Recovered from “endangered” status, Rocky Mountain wolves are now being hunted. It’s a classic story of human interests versus a competing predator.
If there’s one thing that human critters and Canis lupus have in common, it’s an appetite for elk and deer, cattle and sheep. We prefer them grilled or roasted; wolves eat them raw and bloody — no fancy sauces, please.
That’s always been a problem … we’re competitors for groceries. Not to mention those big teeth and what almost happened to Little Red Riding Hood. (In fact, what did happen to her in early versions of the fairy tale.)
Today, what is both economic competition and morality tale is being played out in the Northern Rockies, where it’s become legal once again to shoot wolves for sport.
During most of the 20th century, wolves were hunted to near extinction in the contiguous 48 states. Then, following their listing under the federal Endangered Species Act, some Canadian gray wolves were transplanted into Idaho and Yellowstone National Park in Wyoming in 1995-96 in order to reestablish them in their native habitat there.
Nature took its course. The wolves formed up into packs with dominant breeding pairs. As their numbers increased, so did their range — some swimming across the Snake River into Oregon.
They hunted deer and elk, plus the occasional cow, sheep, horse, and domestic pet. But scientists also found that ecosystems began improving as overpopulated elk were thinned. With fewer elk, willows and other plants became thicker, improving water quality as well as habitat for birds, beaver, and fish.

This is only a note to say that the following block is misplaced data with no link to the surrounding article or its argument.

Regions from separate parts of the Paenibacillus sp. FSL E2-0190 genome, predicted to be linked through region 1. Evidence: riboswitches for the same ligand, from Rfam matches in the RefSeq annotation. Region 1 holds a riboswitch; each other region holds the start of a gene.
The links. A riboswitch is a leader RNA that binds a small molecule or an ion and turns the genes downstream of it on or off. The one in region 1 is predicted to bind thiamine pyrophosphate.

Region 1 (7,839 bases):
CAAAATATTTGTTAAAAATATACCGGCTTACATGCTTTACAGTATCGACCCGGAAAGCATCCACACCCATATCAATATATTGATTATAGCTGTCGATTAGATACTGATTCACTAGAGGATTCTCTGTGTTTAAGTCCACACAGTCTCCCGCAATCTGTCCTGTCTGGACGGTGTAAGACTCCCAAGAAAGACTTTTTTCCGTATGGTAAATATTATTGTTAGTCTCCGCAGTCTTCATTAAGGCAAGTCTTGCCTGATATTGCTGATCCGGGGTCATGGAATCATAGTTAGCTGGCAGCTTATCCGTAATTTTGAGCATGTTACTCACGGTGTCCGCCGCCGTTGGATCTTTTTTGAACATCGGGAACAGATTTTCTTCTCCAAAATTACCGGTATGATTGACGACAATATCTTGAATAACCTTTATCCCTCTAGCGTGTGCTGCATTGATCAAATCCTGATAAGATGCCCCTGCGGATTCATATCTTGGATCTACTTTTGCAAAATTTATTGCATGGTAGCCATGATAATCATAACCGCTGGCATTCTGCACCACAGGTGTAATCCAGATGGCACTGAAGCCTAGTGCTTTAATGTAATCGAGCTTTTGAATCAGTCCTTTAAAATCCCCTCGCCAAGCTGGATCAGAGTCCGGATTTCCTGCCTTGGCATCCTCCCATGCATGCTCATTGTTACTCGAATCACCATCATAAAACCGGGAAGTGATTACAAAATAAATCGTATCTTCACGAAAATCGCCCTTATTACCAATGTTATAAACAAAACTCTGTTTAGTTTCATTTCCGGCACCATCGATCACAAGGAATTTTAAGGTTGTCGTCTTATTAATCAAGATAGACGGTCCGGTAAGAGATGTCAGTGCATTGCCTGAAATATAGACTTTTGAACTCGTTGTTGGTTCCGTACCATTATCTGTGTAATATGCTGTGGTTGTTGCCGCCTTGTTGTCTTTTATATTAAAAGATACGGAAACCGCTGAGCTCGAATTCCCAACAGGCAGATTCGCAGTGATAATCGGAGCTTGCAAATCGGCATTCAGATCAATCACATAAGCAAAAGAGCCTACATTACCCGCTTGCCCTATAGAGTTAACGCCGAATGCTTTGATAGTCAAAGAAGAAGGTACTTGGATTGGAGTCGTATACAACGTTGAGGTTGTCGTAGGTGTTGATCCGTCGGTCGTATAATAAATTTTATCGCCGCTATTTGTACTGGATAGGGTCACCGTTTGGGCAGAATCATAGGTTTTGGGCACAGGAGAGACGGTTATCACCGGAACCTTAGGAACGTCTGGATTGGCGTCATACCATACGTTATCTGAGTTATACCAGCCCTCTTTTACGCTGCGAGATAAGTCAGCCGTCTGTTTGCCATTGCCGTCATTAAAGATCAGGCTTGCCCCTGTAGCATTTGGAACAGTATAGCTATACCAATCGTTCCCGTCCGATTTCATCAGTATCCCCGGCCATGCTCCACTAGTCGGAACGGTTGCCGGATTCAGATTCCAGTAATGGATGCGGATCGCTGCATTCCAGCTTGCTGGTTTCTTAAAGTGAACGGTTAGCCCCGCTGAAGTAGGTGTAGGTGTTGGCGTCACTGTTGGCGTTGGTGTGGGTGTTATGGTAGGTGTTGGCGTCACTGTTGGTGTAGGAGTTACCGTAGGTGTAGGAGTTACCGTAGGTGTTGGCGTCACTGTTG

What started out as a few dozen Canadian wolves has grown to more than 1,600 animals — numbers that led federal officials to take the animal off the endangered species list.
Faster than you can load your rifle, Idaho and Montana established approved hunting seasons for wolves. On opening day last weekend, two wolves were shot in Idaho. Wyoming and Utah are pushing for a wolf hunt as well.
“It’s absolutely critical and vital to protect the interests of the West’s ungulates [wildlife herds] and livestock,” Don Peay, founder of Sportsmen for Fish and Wildlife, told the Salt Lake Tribune.
Government studies show that many times more cattle and sheep are lost to coyotes, vultures, or domestic dogs than are lost to wolves, and it’s always been legal to shoot wolves attacking livestock. In those cases where wolves have killed livestock, the environmental group Defenders of Wildlife has been reimbursing ranchers. But it’s still “the big, bad wolf” in much of the rural West.
Meanwhile, scientists say the decline in numbers of elk in the greater Yellowstone area is more complicated than just blaming it on wolves, which is what some hunting groups say.
Like most controversial policy issues involving the environment — especially those focusing on “charismatic megafauna” like wolves or polar bears — this one will not go away anytime soon.
One of the first hunters to shoot a wolf in Idaho says he’s gotten many nasty phone calls and emails. “I have a thick skin and a good sense of humor,” Robert Millage told the Lewiston Tribune newspaper. “What am I going to do, yell back at them? I obeyed the law.”
As part of an ongoing lawsuit to restore federal Endangered Species Act protections to wolves in the northern Rocky Mountains, conservation groups have asked a federal district court to block fall wolf hunts.
“As a top predator, these creatures are vital to the health of the northern Rockies ecosystem, but many of the ecological improvements that we’ve seen as a result of their reintroduction to the region will be imperiled by the Idaho and Montana hunts,” says Louisa Willcox of the Natural Resources Defense Council. “While we are not against hunting, we are against conducting them prematurely, and in such a reckless and counterproductive manner.”